The Byte CII tuning parabola
by Zim Sailing on 21 Apr 2013
The Byte CII World Championship is headed to Newport, Rhode Island this summer, with a host of clinics and regattas leading up to the event. While many of the traditional dinghy classes rely on the vang to induce and maintain mast bend and a flat sail, the Byte CII does not. This makes the boat unique in terms of tuning and sail trim compared to the traditional dinghy classes. To help you train for the Worlds this summer, here is a basic overview of trimming the Byte CII’s sail across different wind ranges.
The Byte CII was specifically designed by Ian Bruce to fit a weight range, as opposed to an age group or gender. Furthermore, the design is conducive to a large weight range (110 lbs. – 160 lbs.). The sail is made of Mylar, instead of Dacron, and is fully battened. When coupled with a tapered, carbon fiber mast, the cunningham carries the load effortlessly to the top of the sail, allowing you to bend the mast and flatten the sail. What this means to sailors coming from other traditional dinghy classes, is that you never use the vang upwind, because doing so will add unnecessary tension to the leech. Other traditional dinghies require this tension, as the vang is the only control that allows you to bend the mast and flatten the sail effectively. This is not the case with the Byte CII.
The golden rule, for tuning a Byte CII upwind, is to achieve the desired sail shape while keeping the boom over the back corner of the boat. When applying cunningham, the mast will bend, and the boom will move outboard. When easing cunningham, the mast will stiffen, and the boom will move inboard. To counter the boom’s movement from the back corner of the boat, you may use either the mainsheet or the traveler, depending on the wind conditions.
The traveler is the second large game changer from the traditional dinghies. The traveler’s role in the Byte CII is to allow you to effectively position the boom over the back corner of the boat with the ideal sail shape for the conditions. In other words, it allows you to effectively control your leech tension for different conditions, via the mainsheet, while keeping your boom in the ideal place for speed and pointing (the leeward rear corner of the boat).
Thus, in the extreme conditions (light and heavy air), where you generally ease the sheet out, you will pull the traveler to windward, pulling the boom back over the corner to maintain your pointing. Thus, the sheet is allowing you to control your leech tension, while the traveler controls the sail’s angle to the wind. In medium air, when you need more power in the sail, and generally would pull tighter on the sail, the traveler drops as far as the centerline of the boat, allowing you to apply just enough tension on the sail to prevent you from spilling much wanted power out of the top.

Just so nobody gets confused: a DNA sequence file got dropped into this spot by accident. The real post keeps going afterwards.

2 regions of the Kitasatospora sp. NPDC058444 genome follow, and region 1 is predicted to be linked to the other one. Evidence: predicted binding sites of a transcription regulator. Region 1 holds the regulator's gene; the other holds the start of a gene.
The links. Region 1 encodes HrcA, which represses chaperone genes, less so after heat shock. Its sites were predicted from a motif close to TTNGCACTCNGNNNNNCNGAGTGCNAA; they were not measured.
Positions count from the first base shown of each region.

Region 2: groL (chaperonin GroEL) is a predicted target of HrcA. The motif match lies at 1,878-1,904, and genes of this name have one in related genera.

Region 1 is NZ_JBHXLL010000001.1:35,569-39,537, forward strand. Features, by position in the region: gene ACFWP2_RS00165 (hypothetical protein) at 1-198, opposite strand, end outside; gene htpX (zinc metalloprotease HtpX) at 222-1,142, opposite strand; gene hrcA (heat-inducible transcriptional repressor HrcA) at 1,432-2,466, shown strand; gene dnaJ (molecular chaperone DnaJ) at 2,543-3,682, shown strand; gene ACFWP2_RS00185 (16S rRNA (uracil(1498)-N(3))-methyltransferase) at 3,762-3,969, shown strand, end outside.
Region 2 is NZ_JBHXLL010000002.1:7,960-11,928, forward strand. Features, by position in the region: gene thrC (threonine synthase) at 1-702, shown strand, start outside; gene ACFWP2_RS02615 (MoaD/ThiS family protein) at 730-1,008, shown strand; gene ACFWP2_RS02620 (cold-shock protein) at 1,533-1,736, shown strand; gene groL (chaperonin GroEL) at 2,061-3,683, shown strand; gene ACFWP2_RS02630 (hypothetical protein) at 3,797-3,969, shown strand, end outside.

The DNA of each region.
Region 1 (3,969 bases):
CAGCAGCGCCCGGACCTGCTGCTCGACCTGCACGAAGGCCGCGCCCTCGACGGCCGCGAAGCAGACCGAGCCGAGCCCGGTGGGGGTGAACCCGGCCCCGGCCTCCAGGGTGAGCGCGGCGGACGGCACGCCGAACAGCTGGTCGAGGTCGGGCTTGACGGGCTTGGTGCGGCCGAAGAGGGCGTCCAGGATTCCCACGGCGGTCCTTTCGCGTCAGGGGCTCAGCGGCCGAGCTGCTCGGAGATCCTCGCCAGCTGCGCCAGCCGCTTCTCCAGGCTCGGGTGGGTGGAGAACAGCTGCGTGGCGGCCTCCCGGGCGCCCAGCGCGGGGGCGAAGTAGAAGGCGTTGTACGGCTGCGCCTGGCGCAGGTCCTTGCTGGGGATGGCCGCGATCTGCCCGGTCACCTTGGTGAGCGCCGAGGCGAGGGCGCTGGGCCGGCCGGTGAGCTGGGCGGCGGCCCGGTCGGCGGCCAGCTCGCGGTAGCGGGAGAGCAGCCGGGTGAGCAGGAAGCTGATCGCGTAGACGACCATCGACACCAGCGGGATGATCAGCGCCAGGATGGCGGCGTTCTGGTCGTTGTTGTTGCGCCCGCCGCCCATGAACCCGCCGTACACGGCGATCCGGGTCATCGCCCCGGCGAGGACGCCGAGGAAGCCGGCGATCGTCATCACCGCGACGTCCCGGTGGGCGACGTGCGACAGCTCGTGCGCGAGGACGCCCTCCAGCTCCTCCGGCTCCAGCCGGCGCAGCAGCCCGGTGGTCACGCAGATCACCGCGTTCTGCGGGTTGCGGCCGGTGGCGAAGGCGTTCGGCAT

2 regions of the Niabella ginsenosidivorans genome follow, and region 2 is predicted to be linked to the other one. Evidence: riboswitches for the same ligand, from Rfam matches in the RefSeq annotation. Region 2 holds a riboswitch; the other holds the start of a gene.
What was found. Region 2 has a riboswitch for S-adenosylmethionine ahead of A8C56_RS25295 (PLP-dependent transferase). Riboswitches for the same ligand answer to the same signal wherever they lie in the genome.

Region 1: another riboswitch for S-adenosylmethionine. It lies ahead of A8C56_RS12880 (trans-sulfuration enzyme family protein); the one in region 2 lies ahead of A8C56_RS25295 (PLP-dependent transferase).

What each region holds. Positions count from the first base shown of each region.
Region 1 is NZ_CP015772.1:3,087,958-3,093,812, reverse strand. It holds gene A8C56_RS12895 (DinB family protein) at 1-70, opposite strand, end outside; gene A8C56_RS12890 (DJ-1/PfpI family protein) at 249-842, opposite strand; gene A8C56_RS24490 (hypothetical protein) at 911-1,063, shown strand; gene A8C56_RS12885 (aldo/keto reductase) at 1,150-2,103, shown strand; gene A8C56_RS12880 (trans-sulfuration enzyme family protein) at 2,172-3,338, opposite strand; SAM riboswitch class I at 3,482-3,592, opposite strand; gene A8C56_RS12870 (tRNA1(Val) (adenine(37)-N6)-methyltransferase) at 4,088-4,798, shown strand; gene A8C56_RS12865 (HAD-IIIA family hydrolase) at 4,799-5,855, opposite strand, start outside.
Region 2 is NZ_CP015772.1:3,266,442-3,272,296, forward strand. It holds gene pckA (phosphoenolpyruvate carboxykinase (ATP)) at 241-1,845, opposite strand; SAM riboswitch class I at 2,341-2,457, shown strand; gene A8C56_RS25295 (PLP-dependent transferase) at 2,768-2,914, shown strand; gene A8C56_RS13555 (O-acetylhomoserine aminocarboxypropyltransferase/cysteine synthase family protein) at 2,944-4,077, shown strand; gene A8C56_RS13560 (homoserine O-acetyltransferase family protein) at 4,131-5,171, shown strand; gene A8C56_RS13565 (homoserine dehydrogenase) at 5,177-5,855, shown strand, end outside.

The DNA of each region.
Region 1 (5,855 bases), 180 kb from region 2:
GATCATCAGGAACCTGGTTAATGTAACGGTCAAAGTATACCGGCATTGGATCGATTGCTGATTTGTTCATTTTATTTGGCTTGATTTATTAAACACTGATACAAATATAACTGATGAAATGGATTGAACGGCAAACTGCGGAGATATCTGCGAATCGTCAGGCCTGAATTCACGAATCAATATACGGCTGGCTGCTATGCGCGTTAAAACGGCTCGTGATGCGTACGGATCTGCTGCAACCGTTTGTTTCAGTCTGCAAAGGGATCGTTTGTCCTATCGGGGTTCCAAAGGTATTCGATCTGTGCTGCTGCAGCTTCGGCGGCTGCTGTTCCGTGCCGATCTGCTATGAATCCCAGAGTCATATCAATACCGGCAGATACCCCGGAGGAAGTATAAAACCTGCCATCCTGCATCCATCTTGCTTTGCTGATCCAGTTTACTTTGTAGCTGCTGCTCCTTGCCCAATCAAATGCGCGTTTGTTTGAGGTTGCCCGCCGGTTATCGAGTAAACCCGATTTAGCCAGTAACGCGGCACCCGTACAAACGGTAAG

Because the Byte CII is designed for such a broad weight range, it is important to look at the suggestions below as general guidelines for your level of control upwind. What a 110 lb. sailor does in 15 knots will vary significantly from what a 160 lb. person will do in 15 knots.
You will sail with no cunningham (or just enough to pull the horizontal creases out of the sail), will pull the cunningham far to windward, and will ease the sheet to the corner of the boat. Your sail will look relatively full, and pulling the traveler to windward will give you more room to ease the sheet to the corner and open the leech. The tell-tale on your top batten should look like it is trying to go forward 50% of the time, and should fly straight back the other 50% of the time (50/50 rule).
As you are fully powered up and under control (butt over the rail or light hiking), you should set the traveler more towards the center of the boat. You will pull the Cunningham just to the point where you have no creases in the sail. This will move the boom outboard, and you will compensate by trimming the sail to the corner of the boat. The 50/50 rule applies here as well.
Medium Heavy Air
As the Byte CII is a small and physical boat, there is a wind range, where if you hike hard enough, you may want to continue to keep some power in the sail. For the stronger and heavier sailors, I find this may go as high 15 knots or so. In this wind range, you will have the cunningham maxed out, the traveler center lined, and the main trimmed to the corner. If the boat is flat, and you have no helm, this setup will give you tremendous height and power. This will ONLY work if you are hiking hard, and have no helm. The instant you are no longer able to maintain a neutral helm, you should start moving to the heavy air setup. This will happen much earlier if you are sailing in waves and later in flat water.
As you get to the point where hiking is no longer enough, the Byte CII gives you another setup to keep the lightweights in the game. Once the cunningham is maxed out, and you start dumping the sail to keep the boat flat, start to move the traveler back up to windward. This allows you to dump the sail to the point where you are under control, while keeping the sail in the corner of the boat to maintain your pointing. Without having to use the vang, you are able to do this without applying any tension to your leech, making depowering easy and effective.
Light – Traveler up; sail out; cunningham off or variable
Medium – Traveler down; sail in; cunningham variable
Medium Heavy – Traveler down; sail in; cunningham strapped
Heavy – Traveler up; sail out; cunningham Zim Sailing
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